But just look at what we’re doing at COP26. We’re playing test cricket in a T20 when we’re chasing that record total. We’ve not scored yet and we’re in the 4th over. We’ve almost wasted a quarter of the innings and haven’t even got going. The coach will be losing his mind in the dugout. “Smash it you idiots! Stop blocking and dinking it around!” he’ll yell like a madman. You might say I should shut up about cricket and get back to the point. And that would be fair, but I honestly feel like this could be a good way to explain our crisis to a lot of normal people out there. Use analogies that they can relate to rather than just throwing a bunch of technical climate terminology at them.

Literally anything is worth a try at this point. Nothing we’ve attempted so far seems to get people to actually understand and care enough to hold the governments and corporations to account.

To get back to the subject of bike infrastructure, it’s going to be tough for cycling people to hear the counterintuitive message that infrastructure no longer helps us. I mean, many of these people have been saying this for decades now. But if we’re to move forward and get the best outcome for cycling, and humanity as a whole; we have to throw away everything we thought we knew about how societies operate. Once we all do that, we can create a new system from scratch that actually works; and finally bin this terrible one that’s been ruining everything for the last half century or so.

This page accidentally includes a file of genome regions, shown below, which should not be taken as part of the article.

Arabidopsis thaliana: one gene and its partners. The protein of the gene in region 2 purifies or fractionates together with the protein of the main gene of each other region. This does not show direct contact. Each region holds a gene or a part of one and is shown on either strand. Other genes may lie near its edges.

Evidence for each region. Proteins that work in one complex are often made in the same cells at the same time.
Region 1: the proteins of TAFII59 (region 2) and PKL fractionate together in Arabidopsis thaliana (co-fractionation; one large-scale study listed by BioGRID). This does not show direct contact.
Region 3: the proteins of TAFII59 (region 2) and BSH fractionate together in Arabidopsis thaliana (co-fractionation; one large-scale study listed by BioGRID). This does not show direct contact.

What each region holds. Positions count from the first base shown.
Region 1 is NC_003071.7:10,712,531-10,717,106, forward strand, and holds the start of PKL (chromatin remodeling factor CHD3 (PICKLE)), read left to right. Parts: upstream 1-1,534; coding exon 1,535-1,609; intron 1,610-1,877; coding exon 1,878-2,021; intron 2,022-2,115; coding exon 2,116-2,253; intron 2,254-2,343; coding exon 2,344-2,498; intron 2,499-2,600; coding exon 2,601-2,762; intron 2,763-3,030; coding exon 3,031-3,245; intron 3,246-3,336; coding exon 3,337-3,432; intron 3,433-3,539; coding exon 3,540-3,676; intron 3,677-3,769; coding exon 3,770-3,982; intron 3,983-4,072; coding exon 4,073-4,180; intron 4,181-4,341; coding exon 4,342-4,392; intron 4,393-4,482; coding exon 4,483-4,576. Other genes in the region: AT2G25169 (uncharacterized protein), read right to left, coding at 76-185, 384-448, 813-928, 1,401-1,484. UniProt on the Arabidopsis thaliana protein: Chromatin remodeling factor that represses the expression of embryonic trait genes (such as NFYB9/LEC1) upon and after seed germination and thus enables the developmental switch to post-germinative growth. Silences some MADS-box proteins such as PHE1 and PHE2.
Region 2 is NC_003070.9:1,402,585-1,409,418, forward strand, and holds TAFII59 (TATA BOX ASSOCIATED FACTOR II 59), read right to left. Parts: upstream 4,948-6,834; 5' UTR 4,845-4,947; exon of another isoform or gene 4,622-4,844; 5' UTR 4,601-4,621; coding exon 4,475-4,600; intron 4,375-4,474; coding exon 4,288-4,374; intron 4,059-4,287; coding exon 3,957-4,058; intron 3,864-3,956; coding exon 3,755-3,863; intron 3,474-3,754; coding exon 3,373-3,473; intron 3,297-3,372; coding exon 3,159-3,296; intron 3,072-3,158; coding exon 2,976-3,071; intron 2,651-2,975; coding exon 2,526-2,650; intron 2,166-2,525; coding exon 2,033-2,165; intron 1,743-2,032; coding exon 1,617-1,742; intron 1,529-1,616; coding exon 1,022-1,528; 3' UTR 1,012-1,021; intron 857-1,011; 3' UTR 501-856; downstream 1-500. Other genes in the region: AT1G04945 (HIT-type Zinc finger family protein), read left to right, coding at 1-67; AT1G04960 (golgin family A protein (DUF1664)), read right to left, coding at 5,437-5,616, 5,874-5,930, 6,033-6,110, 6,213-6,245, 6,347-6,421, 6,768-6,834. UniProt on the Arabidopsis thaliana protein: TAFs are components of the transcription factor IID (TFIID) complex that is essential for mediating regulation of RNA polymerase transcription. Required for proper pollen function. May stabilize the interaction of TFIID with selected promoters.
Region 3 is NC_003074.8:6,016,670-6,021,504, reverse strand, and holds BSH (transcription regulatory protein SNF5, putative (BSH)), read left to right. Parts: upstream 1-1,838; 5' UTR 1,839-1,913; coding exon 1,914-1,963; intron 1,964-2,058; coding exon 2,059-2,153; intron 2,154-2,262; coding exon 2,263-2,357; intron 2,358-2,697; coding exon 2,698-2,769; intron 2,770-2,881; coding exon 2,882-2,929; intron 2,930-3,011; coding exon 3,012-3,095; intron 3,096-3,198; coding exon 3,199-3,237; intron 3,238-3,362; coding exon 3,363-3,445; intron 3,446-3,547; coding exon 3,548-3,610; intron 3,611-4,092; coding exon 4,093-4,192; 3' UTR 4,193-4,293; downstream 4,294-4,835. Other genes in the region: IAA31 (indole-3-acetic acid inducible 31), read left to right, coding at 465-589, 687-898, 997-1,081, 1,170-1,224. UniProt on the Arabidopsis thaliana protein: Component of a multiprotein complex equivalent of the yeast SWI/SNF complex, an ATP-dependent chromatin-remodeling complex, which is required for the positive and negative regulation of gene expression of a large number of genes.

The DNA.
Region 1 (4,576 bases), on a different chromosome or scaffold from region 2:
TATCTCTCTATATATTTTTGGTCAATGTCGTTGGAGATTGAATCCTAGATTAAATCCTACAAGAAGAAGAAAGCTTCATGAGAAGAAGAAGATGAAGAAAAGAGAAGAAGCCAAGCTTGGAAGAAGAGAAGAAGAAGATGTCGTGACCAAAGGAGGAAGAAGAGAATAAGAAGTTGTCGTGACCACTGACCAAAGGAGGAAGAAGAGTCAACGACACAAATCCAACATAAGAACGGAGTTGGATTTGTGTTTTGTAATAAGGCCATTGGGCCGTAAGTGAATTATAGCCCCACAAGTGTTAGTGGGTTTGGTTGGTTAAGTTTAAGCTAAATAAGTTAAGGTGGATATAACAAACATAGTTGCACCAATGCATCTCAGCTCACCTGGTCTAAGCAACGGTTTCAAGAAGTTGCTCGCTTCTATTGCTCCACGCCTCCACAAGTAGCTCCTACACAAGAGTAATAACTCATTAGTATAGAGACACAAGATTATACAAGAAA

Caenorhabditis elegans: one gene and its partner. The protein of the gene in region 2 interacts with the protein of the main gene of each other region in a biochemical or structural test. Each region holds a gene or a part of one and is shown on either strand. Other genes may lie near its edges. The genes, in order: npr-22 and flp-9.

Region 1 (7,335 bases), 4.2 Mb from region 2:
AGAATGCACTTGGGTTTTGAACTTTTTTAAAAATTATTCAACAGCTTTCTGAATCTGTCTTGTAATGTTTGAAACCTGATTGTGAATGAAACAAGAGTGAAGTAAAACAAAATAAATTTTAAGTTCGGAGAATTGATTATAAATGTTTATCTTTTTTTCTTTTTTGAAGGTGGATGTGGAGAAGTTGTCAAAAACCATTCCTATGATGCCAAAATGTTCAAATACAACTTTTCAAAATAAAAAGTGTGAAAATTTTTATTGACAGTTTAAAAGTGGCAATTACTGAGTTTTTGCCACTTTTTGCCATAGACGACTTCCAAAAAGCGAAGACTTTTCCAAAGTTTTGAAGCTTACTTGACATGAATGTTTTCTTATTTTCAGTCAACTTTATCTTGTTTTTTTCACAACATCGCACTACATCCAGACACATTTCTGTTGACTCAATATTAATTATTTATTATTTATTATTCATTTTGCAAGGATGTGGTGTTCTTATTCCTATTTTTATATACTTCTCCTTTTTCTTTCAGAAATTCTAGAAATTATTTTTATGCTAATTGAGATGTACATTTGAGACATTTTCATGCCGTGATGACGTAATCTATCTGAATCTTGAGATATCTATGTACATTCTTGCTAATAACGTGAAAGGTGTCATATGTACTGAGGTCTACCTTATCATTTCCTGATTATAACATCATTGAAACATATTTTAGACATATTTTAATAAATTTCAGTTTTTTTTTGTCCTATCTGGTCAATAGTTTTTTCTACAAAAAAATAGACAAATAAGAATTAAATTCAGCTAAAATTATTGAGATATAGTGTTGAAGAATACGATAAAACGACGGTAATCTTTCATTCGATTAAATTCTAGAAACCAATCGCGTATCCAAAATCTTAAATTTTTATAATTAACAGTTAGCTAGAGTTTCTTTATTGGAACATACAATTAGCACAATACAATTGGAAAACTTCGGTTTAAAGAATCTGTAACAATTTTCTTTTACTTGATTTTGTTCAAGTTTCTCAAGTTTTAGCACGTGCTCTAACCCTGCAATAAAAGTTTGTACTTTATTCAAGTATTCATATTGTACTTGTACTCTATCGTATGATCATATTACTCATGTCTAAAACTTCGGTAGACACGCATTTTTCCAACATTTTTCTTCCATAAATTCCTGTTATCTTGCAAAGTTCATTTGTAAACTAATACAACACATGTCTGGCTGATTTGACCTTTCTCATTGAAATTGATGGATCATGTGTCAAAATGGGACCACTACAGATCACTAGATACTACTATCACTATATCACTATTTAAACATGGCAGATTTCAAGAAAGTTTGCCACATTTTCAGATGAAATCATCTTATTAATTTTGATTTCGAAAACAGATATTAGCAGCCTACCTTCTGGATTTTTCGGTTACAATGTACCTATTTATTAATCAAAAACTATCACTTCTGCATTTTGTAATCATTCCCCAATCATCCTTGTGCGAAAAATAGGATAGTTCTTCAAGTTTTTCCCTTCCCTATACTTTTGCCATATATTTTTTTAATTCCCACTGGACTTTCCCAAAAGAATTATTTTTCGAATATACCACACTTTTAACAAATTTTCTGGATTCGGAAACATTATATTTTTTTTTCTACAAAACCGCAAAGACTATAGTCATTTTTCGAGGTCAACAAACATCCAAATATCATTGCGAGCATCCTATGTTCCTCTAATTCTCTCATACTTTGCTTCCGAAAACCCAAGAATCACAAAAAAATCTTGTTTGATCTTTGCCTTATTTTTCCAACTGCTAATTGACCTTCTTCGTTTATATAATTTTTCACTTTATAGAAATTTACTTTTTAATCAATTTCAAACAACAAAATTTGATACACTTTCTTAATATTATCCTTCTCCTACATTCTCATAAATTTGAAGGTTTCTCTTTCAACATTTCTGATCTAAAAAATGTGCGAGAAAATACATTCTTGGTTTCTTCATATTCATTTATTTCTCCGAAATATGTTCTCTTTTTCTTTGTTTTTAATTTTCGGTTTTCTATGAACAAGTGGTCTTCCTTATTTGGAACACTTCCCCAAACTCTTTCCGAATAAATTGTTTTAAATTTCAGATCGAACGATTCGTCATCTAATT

Green Growth And Vaccines Are Both Delusions

When you watch the mainstream media, you’ll notice this striking similarity between the climate crisis and the covid pandemic. The media can’t shake this firmly held belief that we have the solutions to both of these crises at our fingertips. The only issue is that unfortunately, neither crisis actually is actually being improved by these silver bullet fixes.

Solar is good. But not without slashing energy use.

To be clear, we do have the ability to solve these crises, as I’ve talked about ad nauseam. But the solutions are not vaccines and green growth. Conveniently enough, the solution for both is to end capitalism. Sadly though, the media will never tell you that. Or at least they won’t while we still have a chance to save ourselves. Presumably they’ll change their tune once it becomes obvious to everyone that it’s too late to avoid every coastal city in the world becoming a treasure trove for scuba divers.

Boris Johnson at the moment is talking about how frustrated he is with world leaders not doing enough about climate change. So much so that he almost managed to convince me that he cares about the environment. Of course that’s ridiculous. If he was actually mad at other world leaders, he would be mad at himself for pretty much everything he’s ever said and done regarding the climate.

Vaccines are good. But not without masks, distancing and paying people to stay home.